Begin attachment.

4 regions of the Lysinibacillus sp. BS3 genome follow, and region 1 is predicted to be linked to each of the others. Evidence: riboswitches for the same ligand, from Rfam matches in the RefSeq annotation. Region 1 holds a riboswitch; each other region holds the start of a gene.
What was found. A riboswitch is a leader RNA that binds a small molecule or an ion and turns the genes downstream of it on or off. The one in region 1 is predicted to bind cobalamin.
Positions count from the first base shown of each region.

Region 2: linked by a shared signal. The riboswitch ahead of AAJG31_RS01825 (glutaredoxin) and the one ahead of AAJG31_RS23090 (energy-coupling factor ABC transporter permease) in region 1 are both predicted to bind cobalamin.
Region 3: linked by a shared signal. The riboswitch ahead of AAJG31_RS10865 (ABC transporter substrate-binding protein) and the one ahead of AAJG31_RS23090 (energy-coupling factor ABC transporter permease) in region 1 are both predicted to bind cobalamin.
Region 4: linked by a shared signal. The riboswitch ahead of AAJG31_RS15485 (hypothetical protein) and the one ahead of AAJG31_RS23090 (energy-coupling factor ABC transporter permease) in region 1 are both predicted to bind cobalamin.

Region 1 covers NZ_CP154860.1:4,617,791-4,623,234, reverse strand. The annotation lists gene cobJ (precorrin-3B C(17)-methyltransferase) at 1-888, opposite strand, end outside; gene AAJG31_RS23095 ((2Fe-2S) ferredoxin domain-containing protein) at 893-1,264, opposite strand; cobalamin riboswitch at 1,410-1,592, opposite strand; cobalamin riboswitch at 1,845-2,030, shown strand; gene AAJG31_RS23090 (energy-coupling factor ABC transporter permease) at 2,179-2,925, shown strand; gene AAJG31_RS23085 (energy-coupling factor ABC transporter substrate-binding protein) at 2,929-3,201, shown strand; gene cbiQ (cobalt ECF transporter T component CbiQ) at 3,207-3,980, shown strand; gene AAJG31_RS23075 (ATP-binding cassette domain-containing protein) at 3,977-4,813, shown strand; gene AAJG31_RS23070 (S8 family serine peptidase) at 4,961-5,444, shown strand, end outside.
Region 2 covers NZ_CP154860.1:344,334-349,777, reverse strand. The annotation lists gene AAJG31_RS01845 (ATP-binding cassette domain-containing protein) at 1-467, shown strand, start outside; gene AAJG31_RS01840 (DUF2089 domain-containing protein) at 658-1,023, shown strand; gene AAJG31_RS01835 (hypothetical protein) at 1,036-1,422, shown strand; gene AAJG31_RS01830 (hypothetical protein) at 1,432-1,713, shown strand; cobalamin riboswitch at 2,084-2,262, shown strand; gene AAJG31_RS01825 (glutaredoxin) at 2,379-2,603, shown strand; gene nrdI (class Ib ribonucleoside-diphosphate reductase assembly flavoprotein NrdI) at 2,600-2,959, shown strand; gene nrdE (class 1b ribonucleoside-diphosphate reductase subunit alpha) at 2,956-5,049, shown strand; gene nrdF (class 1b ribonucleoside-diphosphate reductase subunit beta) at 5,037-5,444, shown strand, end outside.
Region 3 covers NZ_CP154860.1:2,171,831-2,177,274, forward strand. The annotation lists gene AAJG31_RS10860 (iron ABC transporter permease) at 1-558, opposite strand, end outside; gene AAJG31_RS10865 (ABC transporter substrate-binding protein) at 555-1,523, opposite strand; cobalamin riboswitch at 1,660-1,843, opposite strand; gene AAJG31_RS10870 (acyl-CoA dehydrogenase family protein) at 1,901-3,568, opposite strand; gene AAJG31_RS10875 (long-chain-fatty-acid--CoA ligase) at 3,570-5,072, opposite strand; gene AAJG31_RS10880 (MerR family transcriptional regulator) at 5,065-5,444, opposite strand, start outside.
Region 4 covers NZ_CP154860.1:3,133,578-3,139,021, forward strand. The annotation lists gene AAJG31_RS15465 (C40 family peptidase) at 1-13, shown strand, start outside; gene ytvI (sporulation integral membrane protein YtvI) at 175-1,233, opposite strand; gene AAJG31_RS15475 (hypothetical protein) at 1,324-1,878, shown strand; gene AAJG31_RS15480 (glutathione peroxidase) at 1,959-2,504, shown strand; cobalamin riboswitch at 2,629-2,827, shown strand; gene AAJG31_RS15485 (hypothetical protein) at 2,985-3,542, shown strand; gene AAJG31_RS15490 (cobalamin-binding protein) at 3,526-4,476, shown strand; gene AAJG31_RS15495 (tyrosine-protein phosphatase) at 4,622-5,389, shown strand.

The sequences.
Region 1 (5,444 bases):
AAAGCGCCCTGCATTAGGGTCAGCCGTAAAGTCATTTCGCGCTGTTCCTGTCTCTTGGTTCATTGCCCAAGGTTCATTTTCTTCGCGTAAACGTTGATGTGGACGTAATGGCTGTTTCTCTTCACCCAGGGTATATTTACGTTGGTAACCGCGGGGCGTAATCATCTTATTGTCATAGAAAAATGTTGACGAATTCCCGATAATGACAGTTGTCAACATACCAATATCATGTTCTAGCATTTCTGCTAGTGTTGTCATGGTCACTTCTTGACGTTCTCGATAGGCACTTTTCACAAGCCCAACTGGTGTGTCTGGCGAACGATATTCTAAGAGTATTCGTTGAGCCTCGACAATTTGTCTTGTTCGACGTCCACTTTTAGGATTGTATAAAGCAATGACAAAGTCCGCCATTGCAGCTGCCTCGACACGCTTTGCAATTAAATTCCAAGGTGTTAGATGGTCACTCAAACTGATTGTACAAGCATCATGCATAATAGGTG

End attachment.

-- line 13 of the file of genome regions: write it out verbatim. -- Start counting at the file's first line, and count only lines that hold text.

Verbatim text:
AAAGCGCCCTGCATTAGGGTCAGCCGTAAAGTCATTTCGCGCTGTTCCTGTCTCTTGGTTCATTGCCCAAGGTTCATTTTCTTCGCGTAAACGTTGATGTGGACGTAATGGCTGTTTCTCTTCACCCAGGGTATATTTACGTTGGTAACCGCGGGGCGTAATCATCTTATTGTCATAGAAAAATGTTGACGAATTCCCGATAATGACAGTTGTCAACATACCAATATCATGTTCTAGCATTTCTGCTAGTGTTGTCATGGTCACTTCTTGACGTTCTCGATAGGCACTTTTCACAAGCCCAACTGGTGTGTCTGGCGAACGATATTCTAAGAGTATTCGTTGAGCCTCGACAATTTGTCTTGTTCGACGTCCACTTTTAGGATTGTATAAAGCAATGACAAAGTCCGCCATTGCAGCTGCCTCGACACGCTTTGCAATTAAATTCCAAGGTGTTAGATGGTCACTCAAACTGATTGTACAAGCATCATGCATAATAGGTG